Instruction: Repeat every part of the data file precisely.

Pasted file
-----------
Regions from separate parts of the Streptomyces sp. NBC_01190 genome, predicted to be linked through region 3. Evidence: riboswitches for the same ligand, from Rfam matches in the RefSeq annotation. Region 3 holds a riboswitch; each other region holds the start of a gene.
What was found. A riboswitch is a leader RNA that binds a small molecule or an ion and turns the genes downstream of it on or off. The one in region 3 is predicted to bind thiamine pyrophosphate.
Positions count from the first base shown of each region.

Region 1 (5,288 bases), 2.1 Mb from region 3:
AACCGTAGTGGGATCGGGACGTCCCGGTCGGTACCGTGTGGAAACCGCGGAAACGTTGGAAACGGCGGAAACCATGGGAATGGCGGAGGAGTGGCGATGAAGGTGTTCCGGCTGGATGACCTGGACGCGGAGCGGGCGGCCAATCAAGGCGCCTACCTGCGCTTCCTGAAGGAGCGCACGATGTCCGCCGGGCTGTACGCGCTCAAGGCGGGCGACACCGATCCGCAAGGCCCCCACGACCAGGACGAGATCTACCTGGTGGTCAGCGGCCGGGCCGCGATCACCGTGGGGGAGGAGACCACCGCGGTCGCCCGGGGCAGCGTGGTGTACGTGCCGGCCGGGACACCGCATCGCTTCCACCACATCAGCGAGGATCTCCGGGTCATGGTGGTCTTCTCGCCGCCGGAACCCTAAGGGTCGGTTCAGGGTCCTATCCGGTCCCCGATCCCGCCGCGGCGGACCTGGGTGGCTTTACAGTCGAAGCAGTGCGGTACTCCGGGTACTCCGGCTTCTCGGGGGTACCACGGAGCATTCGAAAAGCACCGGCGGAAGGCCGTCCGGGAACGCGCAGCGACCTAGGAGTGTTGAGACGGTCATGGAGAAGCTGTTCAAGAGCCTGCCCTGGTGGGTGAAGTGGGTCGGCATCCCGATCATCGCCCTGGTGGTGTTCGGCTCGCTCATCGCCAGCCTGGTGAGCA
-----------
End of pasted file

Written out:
Regions from separate parts of the Streptomyces sp. NBC_01190 genome, predicted to be linked through region 3. Evidence: riboswitches for the same ligand, from Rfam matches in the RefSeq annotation. Region 3 holds a riboswitch; each other region holds the start of a gene.
What was found. A riboswitch is a leader RNA that binds a small molecule or an ion and turns the genes downstream of it on or off. The one in region 3 is predicted to bind thiamine pyrophosphate.
Positions count from the first base shown of each region.

Region 1 (5,288 bases), 2.1 Mb from region 3:
AACCGTAGTGGGATCGGGACGTCCCGGTCGGTACCGTGTGGAAACCGCGGAAACGTTGGAAACGGCGGAAACCATGGGAATGGCGGAGGAGTGGCGATGAAGGTGTTCCGGCTGGATGACCTGGACGCGGAGCGGGCGGCCAATCAAGGCGCCTACCTGCGCTTCCTGAAGGAGCGCACGATGTCCGCCGGGCTGTACGCGCTCAAGGCGGGCGACACCGATCCGCAAGGCCCCCACGACCAGGACGAGATCTACCTGGTGGTCAGCGGCCGGGCCGCGATCACCGTGGGGGAGGAGACCACCGCGGTCGCCCGGGGCAGCGTGGTGTACGTGCCGGCCGGGACACCGCATCGCTTCCACCACATCAGCGAGGATCTCCGGGTCATGGTGGTCTTCTCGCCGCCGGAACCCTAAGGGTCGGTTCAGGGTCCTATCCGGTCCCCGATCCCGCCGCGGCGGACCTGGGTGGCTTTACAGTCGAAGCAGTGCGGTACTCCGGGTACTCCGGCTTCTCGGGGGTACCACGGAGCATTCGAAAAGCACCGGCGGAAGGCCGTCCGGGAACGCGCAGCGACCTAGGAGTGTTGAGACGGTCATGGAGAAGCTGTTCAAGAGCCTGCCCTGGTGGGTGAAGTGGGTCGGCATCCCGATCATCGCCCTGGTGGTGTTCGGCTCGCTCATCGCCAGCCTGGTGAGCA